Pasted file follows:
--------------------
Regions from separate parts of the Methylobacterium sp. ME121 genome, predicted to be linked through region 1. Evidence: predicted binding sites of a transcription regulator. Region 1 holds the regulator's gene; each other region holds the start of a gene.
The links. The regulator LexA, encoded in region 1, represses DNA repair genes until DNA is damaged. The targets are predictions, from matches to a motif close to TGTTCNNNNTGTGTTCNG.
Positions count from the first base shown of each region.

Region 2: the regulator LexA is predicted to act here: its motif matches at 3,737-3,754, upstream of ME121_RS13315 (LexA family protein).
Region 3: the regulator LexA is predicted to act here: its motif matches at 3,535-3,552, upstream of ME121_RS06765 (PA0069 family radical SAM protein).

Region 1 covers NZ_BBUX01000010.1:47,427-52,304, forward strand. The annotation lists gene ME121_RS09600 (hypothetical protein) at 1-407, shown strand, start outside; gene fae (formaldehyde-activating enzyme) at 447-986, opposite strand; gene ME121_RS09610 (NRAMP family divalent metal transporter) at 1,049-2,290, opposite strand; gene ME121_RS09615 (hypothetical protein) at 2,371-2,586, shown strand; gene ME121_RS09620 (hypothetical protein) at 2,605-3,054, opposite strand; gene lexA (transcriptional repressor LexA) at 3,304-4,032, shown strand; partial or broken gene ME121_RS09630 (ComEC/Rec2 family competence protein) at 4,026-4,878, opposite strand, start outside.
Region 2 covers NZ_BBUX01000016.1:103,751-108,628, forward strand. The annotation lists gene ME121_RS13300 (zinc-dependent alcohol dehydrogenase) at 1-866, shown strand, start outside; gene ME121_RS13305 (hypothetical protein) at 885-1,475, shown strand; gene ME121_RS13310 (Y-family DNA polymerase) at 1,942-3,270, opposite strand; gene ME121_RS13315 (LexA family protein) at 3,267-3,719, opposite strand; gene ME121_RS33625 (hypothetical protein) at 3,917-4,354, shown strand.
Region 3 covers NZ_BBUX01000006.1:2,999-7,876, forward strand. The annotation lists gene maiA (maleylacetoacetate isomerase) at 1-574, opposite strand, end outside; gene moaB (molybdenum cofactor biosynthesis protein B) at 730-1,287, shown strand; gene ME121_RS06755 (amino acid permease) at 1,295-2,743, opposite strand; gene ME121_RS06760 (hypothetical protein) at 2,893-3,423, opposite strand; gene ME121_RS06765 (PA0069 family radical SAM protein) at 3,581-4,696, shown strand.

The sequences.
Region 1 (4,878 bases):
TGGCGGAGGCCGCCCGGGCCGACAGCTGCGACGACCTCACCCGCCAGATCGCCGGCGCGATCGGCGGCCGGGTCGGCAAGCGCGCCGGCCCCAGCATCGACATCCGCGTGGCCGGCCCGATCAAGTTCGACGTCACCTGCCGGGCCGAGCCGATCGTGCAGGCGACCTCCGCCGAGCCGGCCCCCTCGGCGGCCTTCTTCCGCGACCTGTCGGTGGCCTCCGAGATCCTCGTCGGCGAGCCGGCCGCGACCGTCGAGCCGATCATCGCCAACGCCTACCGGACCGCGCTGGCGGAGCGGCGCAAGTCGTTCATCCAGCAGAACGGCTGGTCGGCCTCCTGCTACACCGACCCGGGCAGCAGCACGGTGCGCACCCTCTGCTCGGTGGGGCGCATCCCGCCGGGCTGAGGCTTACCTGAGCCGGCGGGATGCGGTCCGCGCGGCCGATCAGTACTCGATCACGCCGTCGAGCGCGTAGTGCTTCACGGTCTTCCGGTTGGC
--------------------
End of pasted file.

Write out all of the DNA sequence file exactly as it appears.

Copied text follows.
Regions from separate parts of the Methylobacterium sp. ME121 genome, predicted to be linked through region 1. Evidence: predicted binding sites of a transcription regulator. Region 1 holds the regulator's gene; each other region holds the start of a gene.
The links. The regulator LexA, encoded in region 1, represses DNA repair genes until DNA is damaged. The targets are predictions, from matches to a motif close to TGTTCNNNNTGTGTTCNG.
Positions count from the first base shown of each region.

Region 2: the regulator LexA is predicted to act here: its motif matches at 3,737-3,754, upstream of ME121_RS13315 (LexA family protein).
Region 3: the regulator LexA is predicted to act here: its motif matches at 3,535-3,552, upstream of ME121_RS06765 (PA0069 family radical SAM protein).

Region 1 covers NZ_BBUX01000010.1:47,427-52,304, forward strand. The annotation lists gene ME121_RS09600 (hypothetical protein) at 1-407, shown strand, start outside; gene fae (formaldehyde-activating enzyme) at 447-986, opposite strand; gene ME121_RS09610 (NRAMP family divalent metal transporter) at 1,049-2,290, opposite strand; gene ME121_RS09615 (hypothetical protein) at 2,371-2,586, shown strand; gene ME121_RS09620 (hypothetical protein) at 2,605-3,054, opposite strand; gene lexA (transcriptional repressor LexA) at 3,304-4,032, shown strand; partial or broken gene ME121_RS09630 (ComEC/Rec2 family competence protein) at 4,026-4,878, opposite strand, start outside.
Region 2 covers NZ_BBUX01000016.1:103,751-108,628, forward strand. The annotation lists gene ME121_RS13300 (zinc-dependent alcohol dehydrogenase) at 1-866, shown strand, start outside; gene ME121_RS13305 (hypothetical protein) at 885-1,475, shown strand; gene ME121_RS13310 (Y-family DNA polymerase) at 1,942-3,270, opposite strand; gene ME121_RS13315 (LexA family protein) at 3,267-3,719, opposite strand; gene ME121_RS33625 (hypothetical protein) at 3,917-4,354, shown strand.
Region 3 covers NZ_BBUX01000006.1:2,999-7,876, forward strand. The annotation lists gene maiA (maleylacetoacetate isomerase) at 1-574, opposite strand, end outside; gene moaB (molybdenum cofactor biosynthesis protein B) at 730-1,287, shown strand; gene ME121_RS06755 (amino acid permease) at 1,295-2,743, opposite strand; gene ME121_RS06760 (hypothetical protein) at 2,893-3,423, opposite strand; gene ME121_RS06765 (PA0069 family radical SAM protein) at 3,581-4,696, shown strand.

The sequences.
Region 1 (4,878 bases):
TGGCGGAGGCCGCCCGGGCCGACAGCTGCGACGACCTCACCCGCCAGATCGCCGGCGCGATCGGCGGCCGGGTCGGCAAGCGCGCCGGCCCCAGCATCGACATCCGCGTGGCCGGCCCGATCAAGTTCGACGTCACCTGCCGGGCCGAGCCGATCGTGCAGGCGACCTCCGCCGAGCCGGCCCCCTCGGCGGCCTTCTTCCGCGACCTGTCGGTGGCCTCCGAGATCCTCGTCGGCGAGCCGGCCGCGACCGTCGAGCCGATCATCGCCAACGCCTACCGGACCGCGCTGGCGGAGCGGCGCAAGTCGTTCATCCAGCAGAACGGCTGGTCGGCCTCCTGCTACACCGACCCGGGCAGCAGCACGGTGCGCACCCTCTGCTCGGTGGGGCGCATCCCGCCGGGCTGAGGCTTACCTGAGCCGGCGGGATGCGGTCCGCGCGGCCGATCAGTACTCGATCACGCCGTCGAGCGCGTAGTGCTTCACGGTCTTCCGGTTGGC